Crypto & Tax: Should You Be Worried?

In some jurisdictions, crypto is subject to tax. Trading, spending or selling crypto can constitute taxable events. Calculating taxes requires you to consider gains and losses and if you’re getting paid in crypto, you might also need to pay income tax. 

AAX cannot possibly advise users on their tax obligations and if you are concerned about this, it is best to consult a local tax advisor. Evading tax can be risky and may come with penalties.

Paying taxes 

Whether you’re a HODLer or a trader, chances are, at some point, you’re going to have to pay taxes. How much you need to pay will differ per country but generally crypto assets are treated as capital assets. 

How much tax you owe or if you owe any tax at all, will depend on where you’re based and in some cases what nationality you hold. It will also matter for how long you’ve held crypto, what you’re doing with it and other factors. 

Crypto assets are still new and they are rapidly evolving. Regulating these types of assets is difficult and for that reason there is still a lot of uncertainty around how to treat them. Generally though, not knowing about taxes in your country when it comes to crypto, is not a valid reason for not having paid them when you were required to do so. 

What is a taxable event anyway?

A taxable event is a transaction or activity you’re required to pay taxes on. These events aren’t always straightforward and, again, they differ per country. Generally, transactions involving the sale of commodities, investments, and other capital assets are all taxable. 

Purchasing digital currencies like Bitcoin or AAB with fiat currency is unlikely to be a taxable event. However, selling or trading your crypto is likely to be taxed. Of course, this would not apply if your jurisdiction doesn’t require you to pay capital gain tax at all.

Each country is different. For example, Germany has no tax on crypto held for over a year. Malaysia, Portugal, and Singapore also have very liberal crypto tax rules.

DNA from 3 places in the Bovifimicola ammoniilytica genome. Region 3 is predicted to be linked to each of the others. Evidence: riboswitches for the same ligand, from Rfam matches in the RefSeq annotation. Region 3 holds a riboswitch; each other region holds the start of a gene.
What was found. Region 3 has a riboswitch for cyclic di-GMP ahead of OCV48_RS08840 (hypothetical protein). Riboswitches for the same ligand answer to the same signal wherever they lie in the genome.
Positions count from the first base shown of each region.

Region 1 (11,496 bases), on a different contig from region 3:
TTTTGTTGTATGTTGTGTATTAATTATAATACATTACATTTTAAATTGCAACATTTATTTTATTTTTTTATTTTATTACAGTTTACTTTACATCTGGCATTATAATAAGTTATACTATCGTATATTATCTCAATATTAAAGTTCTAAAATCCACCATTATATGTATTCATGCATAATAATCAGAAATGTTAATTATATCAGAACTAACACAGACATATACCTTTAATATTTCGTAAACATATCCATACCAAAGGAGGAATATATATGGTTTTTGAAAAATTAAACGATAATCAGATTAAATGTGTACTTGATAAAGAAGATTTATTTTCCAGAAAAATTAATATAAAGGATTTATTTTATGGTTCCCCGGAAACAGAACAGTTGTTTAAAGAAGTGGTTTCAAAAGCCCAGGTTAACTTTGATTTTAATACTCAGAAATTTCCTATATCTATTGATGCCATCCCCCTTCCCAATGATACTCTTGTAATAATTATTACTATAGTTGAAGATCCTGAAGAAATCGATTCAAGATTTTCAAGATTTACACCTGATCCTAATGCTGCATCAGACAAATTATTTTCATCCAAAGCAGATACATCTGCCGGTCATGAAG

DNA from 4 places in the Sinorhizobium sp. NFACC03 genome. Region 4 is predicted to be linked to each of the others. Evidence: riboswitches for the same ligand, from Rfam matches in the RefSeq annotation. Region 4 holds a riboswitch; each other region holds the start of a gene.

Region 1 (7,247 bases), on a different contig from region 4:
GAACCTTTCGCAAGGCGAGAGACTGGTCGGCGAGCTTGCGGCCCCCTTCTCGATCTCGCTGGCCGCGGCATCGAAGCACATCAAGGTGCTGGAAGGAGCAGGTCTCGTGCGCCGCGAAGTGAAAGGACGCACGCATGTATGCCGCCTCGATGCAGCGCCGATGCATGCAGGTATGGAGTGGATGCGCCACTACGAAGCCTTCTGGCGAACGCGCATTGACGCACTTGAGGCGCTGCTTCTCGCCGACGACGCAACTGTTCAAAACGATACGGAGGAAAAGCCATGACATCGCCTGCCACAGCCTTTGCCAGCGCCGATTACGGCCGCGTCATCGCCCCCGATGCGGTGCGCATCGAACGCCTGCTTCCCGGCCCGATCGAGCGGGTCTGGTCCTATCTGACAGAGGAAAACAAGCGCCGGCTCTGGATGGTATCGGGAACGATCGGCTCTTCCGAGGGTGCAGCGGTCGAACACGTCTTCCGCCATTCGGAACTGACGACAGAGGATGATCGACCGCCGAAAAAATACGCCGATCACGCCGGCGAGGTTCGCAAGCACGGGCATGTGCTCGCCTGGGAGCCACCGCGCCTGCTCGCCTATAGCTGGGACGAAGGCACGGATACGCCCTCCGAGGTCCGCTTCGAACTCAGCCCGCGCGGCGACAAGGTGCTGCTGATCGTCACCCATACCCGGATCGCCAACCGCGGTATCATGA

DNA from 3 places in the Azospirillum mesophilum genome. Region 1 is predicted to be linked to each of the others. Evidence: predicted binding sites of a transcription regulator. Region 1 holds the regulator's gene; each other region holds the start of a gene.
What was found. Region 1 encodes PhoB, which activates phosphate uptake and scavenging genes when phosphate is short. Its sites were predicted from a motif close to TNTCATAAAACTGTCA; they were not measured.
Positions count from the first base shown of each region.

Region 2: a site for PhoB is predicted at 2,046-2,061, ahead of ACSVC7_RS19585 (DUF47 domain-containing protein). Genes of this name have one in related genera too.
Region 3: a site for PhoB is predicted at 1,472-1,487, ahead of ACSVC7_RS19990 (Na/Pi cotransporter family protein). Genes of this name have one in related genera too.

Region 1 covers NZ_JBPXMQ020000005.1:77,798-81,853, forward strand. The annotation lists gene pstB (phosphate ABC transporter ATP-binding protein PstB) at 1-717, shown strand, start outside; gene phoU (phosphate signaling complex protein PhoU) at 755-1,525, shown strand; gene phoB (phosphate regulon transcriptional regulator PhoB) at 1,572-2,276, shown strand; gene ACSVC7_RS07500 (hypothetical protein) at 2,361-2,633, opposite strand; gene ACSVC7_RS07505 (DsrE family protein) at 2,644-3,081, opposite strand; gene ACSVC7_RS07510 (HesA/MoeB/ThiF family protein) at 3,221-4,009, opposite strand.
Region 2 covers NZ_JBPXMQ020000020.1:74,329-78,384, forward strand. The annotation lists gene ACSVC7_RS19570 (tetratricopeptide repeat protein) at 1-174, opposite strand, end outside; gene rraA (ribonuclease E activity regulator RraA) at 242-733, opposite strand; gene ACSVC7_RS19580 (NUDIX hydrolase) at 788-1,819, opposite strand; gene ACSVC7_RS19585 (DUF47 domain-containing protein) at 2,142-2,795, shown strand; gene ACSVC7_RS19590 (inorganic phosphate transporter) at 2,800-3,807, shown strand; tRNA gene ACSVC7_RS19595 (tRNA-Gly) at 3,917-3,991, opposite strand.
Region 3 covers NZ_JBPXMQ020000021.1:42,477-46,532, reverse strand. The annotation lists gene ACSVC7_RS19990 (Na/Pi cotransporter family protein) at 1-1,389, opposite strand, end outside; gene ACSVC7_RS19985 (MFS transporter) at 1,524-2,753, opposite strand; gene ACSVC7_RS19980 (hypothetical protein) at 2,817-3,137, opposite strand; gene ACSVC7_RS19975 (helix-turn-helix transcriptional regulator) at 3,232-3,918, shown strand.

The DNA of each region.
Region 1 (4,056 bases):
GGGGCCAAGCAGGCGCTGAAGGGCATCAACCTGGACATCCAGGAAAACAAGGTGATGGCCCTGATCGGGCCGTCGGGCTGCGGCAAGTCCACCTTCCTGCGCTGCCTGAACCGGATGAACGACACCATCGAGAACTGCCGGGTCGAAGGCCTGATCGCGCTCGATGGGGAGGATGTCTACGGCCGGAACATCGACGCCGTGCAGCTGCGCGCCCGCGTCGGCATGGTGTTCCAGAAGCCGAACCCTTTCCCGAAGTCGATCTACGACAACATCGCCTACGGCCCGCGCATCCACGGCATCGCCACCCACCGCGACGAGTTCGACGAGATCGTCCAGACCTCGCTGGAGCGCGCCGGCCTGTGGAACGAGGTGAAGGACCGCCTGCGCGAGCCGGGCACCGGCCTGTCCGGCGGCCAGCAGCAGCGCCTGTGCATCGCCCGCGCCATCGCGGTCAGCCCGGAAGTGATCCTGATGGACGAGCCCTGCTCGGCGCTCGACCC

Usually, taxable events include: 

1. Selling cryptocurrency for fiat (i.e., USD, CAD, EUR, JPY, etc.).

2. Trading cryptocurrency for another cryptocurrency (e.g., BTC for ETH). 

3. Spending cryptocurrencies. In jurisdictions including the US, UK, Canada, and Australia, directly spending your crypto on goods or services can incur taxes if you made profits. 

4. Receiving crypto as a result of a fork, airdrop, or mining. 

On the other hand, the following are generally not considered taxable events: 

1. Buying cryptocurrency with fiat currency. 

2. Donating cryptocurrency to a tax-exempt organization. 

3. Gifting cryptocurrency under a specific limit. 

4. Transferring cryptocurrency from one wallet you own to another wallet you own.

If you’re working as a freelancer or you’re an employee paid in Bitcoin or crypto, it’s likely that you have to pay income tax. This will usually depend on the amount you earn, however. 

If your main income comes from trading, find out if you’re subject to capital gains taxes or income tax. 

Does the government know about my crypto holdings?

Tax authorities such as the IRS and others do track cryptocurrency transactions and enforce tax compliance. Large crypto exchanges also tend to cooperate with authorities. 

Governments use data analytics tools such as Chainanalysis to pinpoint cryptocurrency users. With enough information, they can tie blockchain transactions from regulated cryptocurrency exchanges to personal crypto wallets. These analytics even include multiple layers removed from exchanges to combat tax evasion. 

Should I Be Worried?

Not at all. If you’re simply buying cryptocurrency and holding it or even trading it, you simply need to become a bit more aware of any relevant laws that may pertain to your situation. 

You can consult a local tax advisor and if needed get some assistance on calculating what you might owe. The idea that crypto is ideal for tax evasion is an illusion. Blockchain technology makes money transparent.

However, this is no reason no to hold crypto or Bitcoin. The idea is of course that holding sound money and trading successfully yields a profit and paying tax on profits doesn’t mean you can’t profit and benefit from crypto. 

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